The Jakarta Post
Indrayanti Beach in Gunungkidul, Yogyakarta, is popular with tourists. (Gunungkidul Tourism Agency/File)
More than 200 tourists have been stung by venomous jellyfish during their visit to several beaches in Gunungkidul regency in Yogyakarta.
The Gunungkidul Tourism Agency began reopening beaches in the region on June 22.
According to reports, the number of affected travelers has reached 269 people, most of whom were stung at Sepanjang Beach (72 people), followed by Krakal Beach (63 people) and Pulang Sawal or Indrayanti Beach (48 people).
“Four visitors had to be taken to community health centers [Puskesmas] for breathing difficulty,” Gunungkidul area II public protection unit (Satlinmas) search and rescue secretary Surisdiyanto told kompas.com on Aug. 9.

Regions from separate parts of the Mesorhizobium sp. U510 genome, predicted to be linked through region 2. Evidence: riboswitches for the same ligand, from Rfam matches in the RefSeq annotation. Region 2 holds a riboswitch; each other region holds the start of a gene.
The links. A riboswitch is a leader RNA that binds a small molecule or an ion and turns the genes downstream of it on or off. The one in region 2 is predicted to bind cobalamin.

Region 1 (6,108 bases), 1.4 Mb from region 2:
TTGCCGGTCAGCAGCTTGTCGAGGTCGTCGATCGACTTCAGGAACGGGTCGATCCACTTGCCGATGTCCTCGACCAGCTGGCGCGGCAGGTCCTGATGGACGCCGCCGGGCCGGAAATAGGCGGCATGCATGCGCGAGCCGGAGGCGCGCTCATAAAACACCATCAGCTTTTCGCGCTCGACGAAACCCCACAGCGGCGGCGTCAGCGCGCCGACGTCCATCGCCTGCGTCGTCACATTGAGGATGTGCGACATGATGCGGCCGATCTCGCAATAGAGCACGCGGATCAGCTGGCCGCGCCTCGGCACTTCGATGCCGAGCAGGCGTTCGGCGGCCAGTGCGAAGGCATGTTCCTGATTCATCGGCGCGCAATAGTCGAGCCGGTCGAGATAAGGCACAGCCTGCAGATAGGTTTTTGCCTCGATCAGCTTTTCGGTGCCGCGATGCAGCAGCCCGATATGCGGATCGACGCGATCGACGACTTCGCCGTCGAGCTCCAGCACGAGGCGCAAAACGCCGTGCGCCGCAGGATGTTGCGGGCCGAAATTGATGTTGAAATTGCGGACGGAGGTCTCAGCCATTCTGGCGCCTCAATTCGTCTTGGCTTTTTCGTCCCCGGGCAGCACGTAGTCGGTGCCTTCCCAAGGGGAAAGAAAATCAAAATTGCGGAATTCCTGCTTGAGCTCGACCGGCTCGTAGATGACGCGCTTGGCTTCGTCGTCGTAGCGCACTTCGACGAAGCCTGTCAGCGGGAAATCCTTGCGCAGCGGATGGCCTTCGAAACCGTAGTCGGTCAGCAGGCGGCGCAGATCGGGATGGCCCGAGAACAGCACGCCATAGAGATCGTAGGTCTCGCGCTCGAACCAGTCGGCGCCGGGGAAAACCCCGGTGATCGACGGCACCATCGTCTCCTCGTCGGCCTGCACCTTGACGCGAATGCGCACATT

The blue-colored jellyfish, locally known as impes, were carried by the waves and washed up on the beaches. Their intriguing shapes and colors often lead people, especially children, to touch them. Their sting usually causes itchiness on the skin, which sometimes can get worse and lead to breathing problems.
According to Surisdiyanto, the unit had teamed up with the locals to clean the beaches from the jellyfish.
“We can only advise visitors to avoid touching the jellyfish,” he said. “The beaches are still safe to visit as long as [tourists] follow the regulations.”
Between June 26 and July 2, around 114 tourists reportedly had been stung by jellyfish at Gunungkidul beaches.
Since being reopened, eight beaches in the Gunungkidul II area have welcomed 46,350 visitors. Satlinmas has so far issued warnings to 30 people for breaking health protocol, such as not wearing a face mask or failing to keep a safe distance from others. (wir/kes)
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